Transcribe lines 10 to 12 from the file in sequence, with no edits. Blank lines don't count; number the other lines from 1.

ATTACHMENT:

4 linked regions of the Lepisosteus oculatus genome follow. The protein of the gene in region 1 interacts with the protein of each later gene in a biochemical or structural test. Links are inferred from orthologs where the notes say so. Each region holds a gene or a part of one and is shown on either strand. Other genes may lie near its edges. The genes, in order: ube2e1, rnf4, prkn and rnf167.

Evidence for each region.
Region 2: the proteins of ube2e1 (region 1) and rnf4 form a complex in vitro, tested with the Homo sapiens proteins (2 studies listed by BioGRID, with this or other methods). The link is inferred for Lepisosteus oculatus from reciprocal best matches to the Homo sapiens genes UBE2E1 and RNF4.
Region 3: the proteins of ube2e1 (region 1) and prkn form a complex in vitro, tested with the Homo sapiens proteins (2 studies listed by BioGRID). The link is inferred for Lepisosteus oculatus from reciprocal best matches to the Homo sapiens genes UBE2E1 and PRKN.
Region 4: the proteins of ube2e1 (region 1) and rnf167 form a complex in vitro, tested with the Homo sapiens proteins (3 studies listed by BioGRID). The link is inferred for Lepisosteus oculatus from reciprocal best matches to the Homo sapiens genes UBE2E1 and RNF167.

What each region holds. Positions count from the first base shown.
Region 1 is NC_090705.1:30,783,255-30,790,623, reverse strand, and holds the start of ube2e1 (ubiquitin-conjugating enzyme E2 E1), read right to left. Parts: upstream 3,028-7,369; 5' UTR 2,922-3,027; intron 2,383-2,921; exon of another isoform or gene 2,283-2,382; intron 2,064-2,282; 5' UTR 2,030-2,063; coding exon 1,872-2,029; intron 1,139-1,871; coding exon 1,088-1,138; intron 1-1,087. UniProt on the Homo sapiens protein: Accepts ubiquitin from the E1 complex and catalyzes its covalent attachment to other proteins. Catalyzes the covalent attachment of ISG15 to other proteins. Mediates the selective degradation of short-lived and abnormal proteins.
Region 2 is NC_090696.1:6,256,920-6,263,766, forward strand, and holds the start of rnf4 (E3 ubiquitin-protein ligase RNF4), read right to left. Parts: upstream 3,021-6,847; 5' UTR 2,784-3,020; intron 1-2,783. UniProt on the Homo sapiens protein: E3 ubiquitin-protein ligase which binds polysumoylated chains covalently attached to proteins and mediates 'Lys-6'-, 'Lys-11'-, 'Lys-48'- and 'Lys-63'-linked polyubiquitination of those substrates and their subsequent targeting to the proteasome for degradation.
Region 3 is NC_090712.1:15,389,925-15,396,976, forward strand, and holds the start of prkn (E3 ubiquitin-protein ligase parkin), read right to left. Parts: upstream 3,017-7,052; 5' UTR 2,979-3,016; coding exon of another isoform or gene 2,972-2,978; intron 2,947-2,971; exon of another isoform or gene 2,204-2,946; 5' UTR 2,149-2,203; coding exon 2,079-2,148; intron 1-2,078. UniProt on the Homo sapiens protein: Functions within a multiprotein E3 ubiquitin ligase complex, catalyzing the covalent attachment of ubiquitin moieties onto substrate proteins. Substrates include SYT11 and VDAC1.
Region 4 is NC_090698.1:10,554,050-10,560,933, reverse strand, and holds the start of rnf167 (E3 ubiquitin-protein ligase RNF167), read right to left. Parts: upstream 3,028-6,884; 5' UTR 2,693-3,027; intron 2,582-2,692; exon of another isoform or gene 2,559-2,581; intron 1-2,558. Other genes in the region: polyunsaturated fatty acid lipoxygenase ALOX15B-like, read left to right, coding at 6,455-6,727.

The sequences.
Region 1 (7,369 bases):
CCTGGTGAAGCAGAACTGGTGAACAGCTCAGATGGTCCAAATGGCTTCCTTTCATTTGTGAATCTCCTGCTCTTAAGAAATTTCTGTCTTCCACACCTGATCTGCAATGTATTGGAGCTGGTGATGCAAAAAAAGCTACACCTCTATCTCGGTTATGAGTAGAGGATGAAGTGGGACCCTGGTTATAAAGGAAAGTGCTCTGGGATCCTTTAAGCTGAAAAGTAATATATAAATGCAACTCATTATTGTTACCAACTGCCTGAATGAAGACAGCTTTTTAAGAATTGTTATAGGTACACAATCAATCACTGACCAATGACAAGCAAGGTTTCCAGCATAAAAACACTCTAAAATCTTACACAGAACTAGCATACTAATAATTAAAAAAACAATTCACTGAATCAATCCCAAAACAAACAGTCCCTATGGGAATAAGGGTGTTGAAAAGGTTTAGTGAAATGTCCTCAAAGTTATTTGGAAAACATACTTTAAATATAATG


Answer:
Region 4 is NC_090698.1:10,554,050-10,560,933, reverse strand, and holds the start of rnf167 (E3 ubiquitin-protein ligase RNF167), read right to left. Parts: upstream 3,028-6,884; 5' UTR 2,693-3,027; intron 2,582-2,692; exon of another isoform or gene 2,559-2,581; intron 1-2,558. Other genes in the region: polyunsaturated fatty acid lipoxygenase ALOX15B-like, read left to right, coding at 6,455-6,727.

The sequences.
Region 1 (7,369 bases):